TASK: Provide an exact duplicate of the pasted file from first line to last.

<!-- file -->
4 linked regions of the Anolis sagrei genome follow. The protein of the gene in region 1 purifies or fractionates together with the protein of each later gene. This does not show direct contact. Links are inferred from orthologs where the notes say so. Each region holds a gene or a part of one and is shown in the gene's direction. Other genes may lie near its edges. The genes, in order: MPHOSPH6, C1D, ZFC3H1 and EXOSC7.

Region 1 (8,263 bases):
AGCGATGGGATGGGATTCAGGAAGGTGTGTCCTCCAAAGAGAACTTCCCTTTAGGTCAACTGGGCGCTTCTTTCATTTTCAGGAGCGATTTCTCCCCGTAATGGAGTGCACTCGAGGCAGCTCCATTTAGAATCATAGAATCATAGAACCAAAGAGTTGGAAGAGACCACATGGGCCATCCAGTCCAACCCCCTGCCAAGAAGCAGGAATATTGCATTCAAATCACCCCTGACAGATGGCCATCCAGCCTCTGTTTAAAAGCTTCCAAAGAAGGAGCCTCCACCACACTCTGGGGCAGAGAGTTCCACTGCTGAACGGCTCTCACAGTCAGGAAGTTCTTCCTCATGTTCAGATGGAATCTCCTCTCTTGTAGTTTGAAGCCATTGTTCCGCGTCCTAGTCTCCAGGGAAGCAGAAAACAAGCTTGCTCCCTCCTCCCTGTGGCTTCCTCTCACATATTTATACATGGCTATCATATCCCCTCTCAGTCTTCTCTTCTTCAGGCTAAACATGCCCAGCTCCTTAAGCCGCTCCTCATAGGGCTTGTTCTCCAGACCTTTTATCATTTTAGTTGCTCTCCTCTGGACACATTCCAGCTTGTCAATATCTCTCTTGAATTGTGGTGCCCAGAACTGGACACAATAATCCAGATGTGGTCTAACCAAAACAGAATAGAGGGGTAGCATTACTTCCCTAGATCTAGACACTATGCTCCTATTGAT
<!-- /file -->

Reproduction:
4 linked regions of the Anolis sagrei genome follow. The protein of the gene in region 1 purifies or fractionates together with the protein of each later gene. This does not show direct contact. Links are inferred from orthologs where the notes say so. Each region holds a gene or a part of one and is shown in the gene's direction. Other genes may lie near its edges. The genes, in order: MPHOSPH6, C1D, ZFC3H1 and EXOSC7.

Region 1 (8,263 bases):
AGCGATGGGATGGGATTCAGGAAGGTGTGTCCTCCAAAGAGAACTTCCCTTTAGGTCAACTGGGCGCTTCTTTCATTTTCAGGAGCGATTTCTCCCCGTAATGGAGTGCACTCGAGGCAGCTCCATTTAGAATCATAGAATCATAGAACCAAAGAGTTGGAAGAGACCACATGGGCCATCCAGTCCAACCCCCTGCCAAGAAGCAGGAATATTGCATTCAAATCACCCCTGACAGATGGCCATCCAGCCTCTGTTTAAAAGCTTCCAAAGAAGGAGCCTCCACCACACTCTGGGGCAGAGAGTTCCACTGCTGAACGGCTCTCACAGTCAGGAAGTTCTTCCTCATGTTCAGATGGAATCTCCTCTCTTGTAGTTTGAAGCCATTGTTCCGCGTCCTAGTCTCCAGGGAAGCAGAAAACAAGCTTGCTCCCTCCTCCCTGTGGCTTCCTCTCACATATTTATACATGGCTATCATATCCCCTCTCAGTCTTCTCTTCTTCAGGCTAAACATGCCCAGCTCCTTAAGCCGCTCCTCATAGGGCTTGTTCTCCAGACCTTTTATCATTTTAGTTGCTCTCCTCTGGACACATTCCAGCTTGTCAATATCTCTCTTGAATTGTGGTGCCCAGAACTGGACACAATAATCCAGATGTGGTCTAACCAAAACAGAATAGAGGGGTAGCATTACTTCCCTAGATCTAGACACTATGCTCCTATTGAT